Understanding Separation Anxiety

Does your little one cry or cling to you as you're leaving the room or heading out the door? Your toddler may be experiencing separation anxiety. At this age, your child doesn't have a strong sense of time, so he doesn't know when you'll return. Young children form tight relationships with their parents, so it's natural that as a child grows, she'll be hesitant to let go of feelings of familiarity and security. Rest assured separation anxiety is a normal phase that many children go through as they age.

Children may begin to cry and scream as well as become very clingy when faced with their loved one leaving them with individuals with whom the child is not familiar. The child may physically lash out at the caregiver to try to persuade the parent to stay. Separation anxiety can even strike when the parent is still in the home but is simply in another room or when the child is put down to sleep. However, the behaviours associated with separation anxiety usually begin to die down once the parent has left the area and is out of sight.

Separation anxiety normally begins when infants begin to understand “object permanence.” This can develop around four to five months however most infants do not begin to exhibit behaviours associated with separation anxiety until nine to ten months. If an infant is exhibiting separation anxiety then the parent should not try to rush through the separation. They can hold the child and let them see their surroundings and get comfortable with their caregiver. Once the child has adjusted to their new environment then it’s time for the parent to give a kiss goodbye and hand them to the caregiver.

Some children do not experience separation anxiety until they are around one and a half years old. At this developmental stage, toddlers are gaining a sense of independence that will make them more aware of when separations occur. This new awareness can cause separation anxiety to bubble to the surface of children who previously may not have had any problems with their parents leaving. Furthermore, toddlers do not have a good grasp of the concept of time. So, even if the parent leaves for only half an hour, the child might feel like he has been left with the babysitter all day.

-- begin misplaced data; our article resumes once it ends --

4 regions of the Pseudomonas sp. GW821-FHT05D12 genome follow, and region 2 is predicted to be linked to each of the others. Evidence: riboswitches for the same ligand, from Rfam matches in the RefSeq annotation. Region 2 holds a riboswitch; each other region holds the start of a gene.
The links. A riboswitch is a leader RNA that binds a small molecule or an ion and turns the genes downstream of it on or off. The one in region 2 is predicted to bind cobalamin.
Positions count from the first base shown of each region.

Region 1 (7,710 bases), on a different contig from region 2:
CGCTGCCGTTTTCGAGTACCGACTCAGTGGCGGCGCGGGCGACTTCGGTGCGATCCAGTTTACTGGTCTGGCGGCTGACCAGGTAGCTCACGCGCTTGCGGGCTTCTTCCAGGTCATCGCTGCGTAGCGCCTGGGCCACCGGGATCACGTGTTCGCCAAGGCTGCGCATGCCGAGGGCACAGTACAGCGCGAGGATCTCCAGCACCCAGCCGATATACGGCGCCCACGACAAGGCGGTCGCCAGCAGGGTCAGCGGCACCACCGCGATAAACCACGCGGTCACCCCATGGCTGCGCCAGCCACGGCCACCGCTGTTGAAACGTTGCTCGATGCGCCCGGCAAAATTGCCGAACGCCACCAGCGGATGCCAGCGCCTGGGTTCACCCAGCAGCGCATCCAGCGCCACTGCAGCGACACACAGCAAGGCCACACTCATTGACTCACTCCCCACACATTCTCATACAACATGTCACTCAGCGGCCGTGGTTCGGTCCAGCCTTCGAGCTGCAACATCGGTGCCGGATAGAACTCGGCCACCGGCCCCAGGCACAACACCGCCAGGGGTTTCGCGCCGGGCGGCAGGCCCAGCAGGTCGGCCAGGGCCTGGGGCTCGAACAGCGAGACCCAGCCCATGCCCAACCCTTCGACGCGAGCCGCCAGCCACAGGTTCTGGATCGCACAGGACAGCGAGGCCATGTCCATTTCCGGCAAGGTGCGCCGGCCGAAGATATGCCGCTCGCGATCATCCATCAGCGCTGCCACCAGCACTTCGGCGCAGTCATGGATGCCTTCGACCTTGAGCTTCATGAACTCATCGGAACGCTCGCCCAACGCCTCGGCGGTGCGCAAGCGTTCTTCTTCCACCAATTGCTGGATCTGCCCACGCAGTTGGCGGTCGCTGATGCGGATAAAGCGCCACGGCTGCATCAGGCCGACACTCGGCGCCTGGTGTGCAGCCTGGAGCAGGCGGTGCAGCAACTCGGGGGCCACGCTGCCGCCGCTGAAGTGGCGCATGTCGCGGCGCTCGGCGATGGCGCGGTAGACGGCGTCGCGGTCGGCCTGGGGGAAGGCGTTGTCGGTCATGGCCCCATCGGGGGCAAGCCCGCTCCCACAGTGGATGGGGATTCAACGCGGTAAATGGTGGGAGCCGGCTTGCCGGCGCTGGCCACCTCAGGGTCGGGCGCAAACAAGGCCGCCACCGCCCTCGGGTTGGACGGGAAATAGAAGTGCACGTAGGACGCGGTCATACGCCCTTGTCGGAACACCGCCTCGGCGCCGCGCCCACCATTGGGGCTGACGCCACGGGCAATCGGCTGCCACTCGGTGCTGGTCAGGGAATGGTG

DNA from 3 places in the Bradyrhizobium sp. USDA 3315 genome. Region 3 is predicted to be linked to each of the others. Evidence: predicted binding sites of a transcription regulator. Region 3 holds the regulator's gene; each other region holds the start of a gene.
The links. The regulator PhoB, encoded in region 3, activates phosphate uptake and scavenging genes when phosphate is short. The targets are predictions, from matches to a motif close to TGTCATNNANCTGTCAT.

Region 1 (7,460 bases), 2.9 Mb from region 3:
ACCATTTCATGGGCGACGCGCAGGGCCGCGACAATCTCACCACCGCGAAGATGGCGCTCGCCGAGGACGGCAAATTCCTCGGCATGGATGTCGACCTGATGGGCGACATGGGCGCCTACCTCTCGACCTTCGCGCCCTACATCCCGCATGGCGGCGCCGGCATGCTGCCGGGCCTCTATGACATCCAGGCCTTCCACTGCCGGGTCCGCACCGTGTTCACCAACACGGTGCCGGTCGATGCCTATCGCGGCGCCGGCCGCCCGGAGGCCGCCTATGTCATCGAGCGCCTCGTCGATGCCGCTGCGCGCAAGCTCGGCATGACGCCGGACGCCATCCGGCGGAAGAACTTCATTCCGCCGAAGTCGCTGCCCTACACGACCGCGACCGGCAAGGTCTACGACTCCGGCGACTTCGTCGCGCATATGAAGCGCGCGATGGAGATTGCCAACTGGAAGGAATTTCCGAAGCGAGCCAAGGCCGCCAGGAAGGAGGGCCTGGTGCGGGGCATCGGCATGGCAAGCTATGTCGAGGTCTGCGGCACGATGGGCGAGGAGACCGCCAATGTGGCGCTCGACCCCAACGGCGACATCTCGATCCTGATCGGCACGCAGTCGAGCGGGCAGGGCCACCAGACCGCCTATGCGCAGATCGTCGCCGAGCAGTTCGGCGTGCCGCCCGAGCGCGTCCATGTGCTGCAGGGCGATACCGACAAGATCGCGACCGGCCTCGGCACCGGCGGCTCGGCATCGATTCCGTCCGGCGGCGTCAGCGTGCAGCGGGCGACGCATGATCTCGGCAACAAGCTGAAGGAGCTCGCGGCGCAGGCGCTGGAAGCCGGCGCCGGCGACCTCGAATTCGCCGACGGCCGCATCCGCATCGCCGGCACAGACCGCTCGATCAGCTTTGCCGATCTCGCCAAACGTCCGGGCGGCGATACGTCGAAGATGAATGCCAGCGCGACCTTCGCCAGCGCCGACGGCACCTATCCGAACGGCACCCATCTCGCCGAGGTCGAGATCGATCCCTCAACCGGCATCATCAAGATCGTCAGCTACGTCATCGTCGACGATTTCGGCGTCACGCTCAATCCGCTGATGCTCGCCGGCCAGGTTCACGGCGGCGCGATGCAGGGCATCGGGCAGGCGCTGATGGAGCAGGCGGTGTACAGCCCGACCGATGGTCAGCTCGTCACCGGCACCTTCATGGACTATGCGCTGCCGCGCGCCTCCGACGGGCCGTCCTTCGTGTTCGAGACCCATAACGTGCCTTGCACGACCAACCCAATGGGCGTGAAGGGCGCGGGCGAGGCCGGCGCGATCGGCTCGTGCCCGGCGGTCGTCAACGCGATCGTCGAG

It is important with toddlers to make them feel comfortable with the caregiver, this can be accomplished by the parent greeting the caregiver when he or she arrives and introduce the child and tell them why they are there. For example, “This is Miss Julie. She’s here to come play with you while mommy runs to the store!” The parent could then interact with the child and get them involved in an activity such as colouring or get them interested in some toys that the child enjoys, they could even turn on a movie for the child and caregiver to watch together. Once the child is occupied, the parent should then give the child a hug and take their leave.

Separation anxiety is most common in children ages 8-18 months and many outgrow this phase with time. Many children once they have gotten used to the separation transition will not exhibit the same symptoms they once did when the concept of separation was still foreign to them. However, changes in the child’s life may resurrect anxiety that had not shown its face in months. If a child has recently moved, parents are getting divorced, had a new sibling born, or even if the child is starting to come down with a cold, any of these could trigger the child into regressing back into anxiety related behaviours and cause issues during periods of separation

If a child continues to exhibit separation anxiety as they enter kindergarten and elementary school, or if the child is exhibiting extreme symptoms such as vomiting, shortness of breath, or panic attacks, the parent should consider consulting their paediatrician. There may be further medical action that needs to be taken or if there are other methods such as support groups that would be beneficial to the child.

Finally, just as each of the above techniques differs from each other so is every child unique. Some of these tactics may work wonders for one child and make separations much easier and have no effect whatsoever on another child whose transitions are just as difficult as ever. It is up to the parent to discover what works for their individual child. Hopefully, the information above will be useful for helping families navigate separation anxiety in all of its forms.

Tony Barton
Tony Barton